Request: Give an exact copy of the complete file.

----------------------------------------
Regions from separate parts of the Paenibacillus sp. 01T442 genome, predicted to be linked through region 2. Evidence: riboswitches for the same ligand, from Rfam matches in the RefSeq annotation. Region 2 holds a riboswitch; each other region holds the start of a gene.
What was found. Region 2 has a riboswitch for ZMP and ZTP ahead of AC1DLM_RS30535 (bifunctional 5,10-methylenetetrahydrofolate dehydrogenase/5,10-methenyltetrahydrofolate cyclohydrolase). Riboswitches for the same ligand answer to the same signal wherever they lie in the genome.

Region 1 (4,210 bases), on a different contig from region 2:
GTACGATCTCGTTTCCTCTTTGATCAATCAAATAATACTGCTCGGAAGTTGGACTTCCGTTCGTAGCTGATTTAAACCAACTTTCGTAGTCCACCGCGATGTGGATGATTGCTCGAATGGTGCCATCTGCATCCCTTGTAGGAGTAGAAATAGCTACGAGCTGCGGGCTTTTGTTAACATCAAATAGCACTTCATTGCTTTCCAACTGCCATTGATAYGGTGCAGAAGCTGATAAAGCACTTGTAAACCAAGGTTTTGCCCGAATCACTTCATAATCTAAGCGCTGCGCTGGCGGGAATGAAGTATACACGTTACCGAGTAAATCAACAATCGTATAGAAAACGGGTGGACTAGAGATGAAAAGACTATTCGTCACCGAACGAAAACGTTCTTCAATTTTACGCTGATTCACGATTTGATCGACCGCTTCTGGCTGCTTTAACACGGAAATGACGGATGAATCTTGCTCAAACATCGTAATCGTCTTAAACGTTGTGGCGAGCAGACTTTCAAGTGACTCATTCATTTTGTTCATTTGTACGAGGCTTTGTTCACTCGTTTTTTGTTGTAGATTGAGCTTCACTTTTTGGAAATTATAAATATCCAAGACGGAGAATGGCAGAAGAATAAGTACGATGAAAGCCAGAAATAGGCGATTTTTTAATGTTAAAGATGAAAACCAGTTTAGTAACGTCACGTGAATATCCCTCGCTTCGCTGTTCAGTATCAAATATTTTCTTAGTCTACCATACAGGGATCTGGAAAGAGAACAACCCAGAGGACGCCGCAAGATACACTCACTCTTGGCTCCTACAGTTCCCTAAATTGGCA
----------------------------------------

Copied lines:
Regions from separate parts of the Paenibacillus sp. 01T442 genome, predicted to be linked through region 2. Evidence: riboswitches for the same ligand, from Rfam matches in the RefSeq annotation. Region 2 holds a riboswitch; each other region holds the start of a gene.
What was found. Region 2 has a riboswitch for ZMP and ZTP ahead of AC1DLM_RS30535 (bifunctional 5,10-methylenetetrahydrofolate dehydrogenase/5,10-methenyltetrahydrofolate cyclohydrolase). Riboswitches for the same ligand answer to the same signal wherever they lie in the genome.

Region 1 (4,210 bases), on a different contig from region 2:
GTACGATCTCGTTTCCTCTTTGATCAATCAAATAATACTGCTCGGAAGTTGGACTTCCGTTCGTAGCTGATTTAAACCAACTTTCGTAGTCCACCGCGATGTGGATGATTGCTCGAATGGTGCCATCTGCATCCCTTGTAGGAGTAGAAATAGCTACGAGCTGCGGGCTTTTGTTAACATCAAATAGCACTTCATTGCTTTCCAACTGCCATTGATAYGGTGCAGAAGCTGATAAAGCACTTGTAAACCAAGGTTTTGCCCGAATCACTTCATAATCTAAGCGCTGCGCTGGCGGGAATGAAGTATACACGTTACCGAGTAAATCAACAATCGTATAGAAAACGGGTGGACTAGAGATGAAAAGACTATTCGTCACCGAACGAAAACGTTCTTCAATTTTACGCTGATTCACGATTTGATCGACCGCTTCTGGCTGCTTTAACACGGAAATGACGGATGAATCTTGCTCAAACATCGTAATCGTCTTAAACGTTGTGGCGAGCAGACTTTCAAGTGACTCATTCATTTTGTTCATTTGTACGAGGCTTTGTTCACTCGTTTTTTGTTGTAGATTGAGCTTCACTTTTTGGAAATTATAAATATCCAAGACGGAGAATGGCAGAAGAATAAGTACGATGAAAGCCAGAAATAGGCGATTTTTTAATGTTAAAGATGAAAACCAGTTTAGTAACGTCACGTGAATATCCCTCGCTTCGCTGTTCAGTATCAAATATTTTCTTAGTCTACCATACAGGGATCTGGAAAGAGAACAACCCAGAGGACGCCGCAAGATACACTCACTCTTGGCTCCTACAGTTCCCTAAATTGGCA